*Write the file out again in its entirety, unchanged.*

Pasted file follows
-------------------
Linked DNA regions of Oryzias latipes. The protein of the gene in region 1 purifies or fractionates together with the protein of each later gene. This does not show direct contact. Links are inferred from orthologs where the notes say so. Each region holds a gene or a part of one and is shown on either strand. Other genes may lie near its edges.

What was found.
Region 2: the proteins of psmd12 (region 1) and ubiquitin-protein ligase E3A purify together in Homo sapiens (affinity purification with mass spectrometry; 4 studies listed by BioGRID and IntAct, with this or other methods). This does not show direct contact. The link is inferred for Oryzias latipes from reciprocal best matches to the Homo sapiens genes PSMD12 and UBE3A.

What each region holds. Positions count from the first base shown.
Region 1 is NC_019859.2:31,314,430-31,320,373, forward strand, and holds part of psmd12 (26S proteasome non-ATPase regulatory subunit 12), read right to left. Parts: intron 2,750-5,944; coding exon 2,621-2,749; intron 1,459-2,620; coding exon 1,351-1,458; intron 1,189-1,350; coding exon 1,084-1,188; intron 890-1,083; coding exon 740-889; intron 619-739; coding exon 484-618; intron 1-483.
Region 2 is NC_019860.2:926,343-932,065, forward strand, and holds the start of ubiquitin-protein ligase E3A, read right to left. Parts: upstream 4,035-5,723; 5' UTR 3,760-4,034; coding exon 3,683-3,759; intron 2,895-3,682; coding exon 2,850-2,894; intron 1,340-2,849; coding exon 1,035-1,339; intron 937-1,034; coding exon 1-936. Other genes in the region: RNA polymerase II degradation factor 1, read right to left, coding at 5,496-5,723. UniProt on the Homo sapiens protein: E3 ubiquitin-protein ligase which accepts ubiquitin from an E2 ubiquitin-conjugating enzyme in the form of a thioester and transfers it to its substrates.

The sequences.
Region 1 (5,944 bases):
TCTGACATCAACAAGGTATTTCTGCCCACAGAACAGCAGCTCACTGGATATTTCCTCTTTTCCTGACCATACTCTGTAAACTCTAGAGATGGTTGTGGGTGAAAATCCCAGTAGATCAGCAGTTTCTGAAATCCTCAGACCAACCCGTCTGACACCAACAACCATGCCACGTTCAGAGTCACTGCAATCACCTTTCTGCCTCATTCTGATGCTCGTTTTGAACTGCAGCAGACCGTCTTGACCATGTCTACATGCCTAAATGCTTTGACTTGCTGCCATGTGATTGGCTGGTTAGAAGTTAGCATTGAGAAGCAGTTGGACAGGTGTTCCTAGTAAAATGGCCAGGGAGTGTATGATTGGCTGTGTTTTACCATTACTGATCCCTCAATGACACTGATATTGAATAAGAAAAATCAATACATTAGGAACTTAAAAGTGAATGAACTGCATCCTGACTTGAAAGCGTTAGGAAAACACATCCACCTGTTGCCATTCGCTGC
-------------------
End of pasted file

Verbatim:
Linked DNA regions of Oryzias latipes. The protein of the gene in region 1 purifies or fractionates together with the protein of each later gene. This does not show direct contact. Links are inferred from orthologs where the notes say so. Each region holds a gene or a part of one and is shown on either strand. Other genes may lie near its edges.

What was found.
Region 2: the proteins of psmd12 (region 1) and ubiquitin-protein ligase E3A purify together in Homo sapiens (affinity purification with mass spectrometry; 4 studies listed by BioGRID and IntAct, with this or other methods). This does not show direct contact. The link is inferred for Oryzias latipes from reciprocal best matches to the Homo sapiens genes PSMD12 and UBE3A.

What each region holds. Positions count from the first base shown.
Region 1 is NC_019859.2:31,314,430-31,320,373, forward strand, and holds part of psmd12 (26S proteasome non-ATPase regulatory subunit 12), read right to left. Parts: intron 2,750-5,944; coding exon 2,621-2,749; intron 1,459-2,620; coding exon 1,351-1,458; intron 1,189-1,350; coding exon 1,084-1,188; intron 890-1,083; coding exon 740-889; intron 619-739; coding exon 484-618; intron 1-483.
Region 2 is NC_019860.2:926,343-932,065, forward strand, and holds the start of ubiquitin-protein ligase E3A, read right to left. Parts: upstream 4,035-5,723; 5' UTR 3,760-4,034; coding exon 3,683-3,759; intron 2,895-3,682; coding exon 2,850-2,894; intron 1,340-2,849; coding exon 1,035-1,339; intron 937-1,034; coding exon 1-936. Other genes in the region: RNA polymerase II degradation factor 1, read right to left, coding at 5,496-5,723. UniProt on the Homo sapiens protein: E3 ubiquitin-protein ligase which accepts ubiquitin from an E2 ubiquitin-conjugating enzyme in the form of a thioester and transfers it to its substrates.

The sequences.
Region 1 (5,944 bases):
TCTGACATCAACAAGGTATTTCTGCCCACAGAACAGCAGCTCACTGGATATTTCCTCTTTTCCTGACCATACTCTGTAAACTCTAGAGATGGTTGTGGGTGAAAATCCCAGTAGATCAGCAGTTTCTGAAATCCTCAGACCAACCCGTCTGACACCAACAACCATGCCACGTTCAGAGTCACTGCAATCACCTTTCTGCCTCATTCTGATGCTCGTTTTGAACTGCAGCAGACCGTCTTGACCATGTCTACATGCCTAAATGCTTTGACTTGCTGCCATGTGATTGGCTGGTTAGAAGTTAGCATTGAGAAGCAGTTGGACAGGTGTTCCTAGTAAAATGGCCAGGGAGTGTATGATTGGCTGTGTTTTACCATTACTGATCCCTCAATGACACTGATATTGAATAAGAAAAATCAATACATTAGGAACTTAAAAGTGAATGAACTGCATCCTGACTTGAAAGCGTTAGGAAAACACATCCACCTGTTGCCATTCGCTGC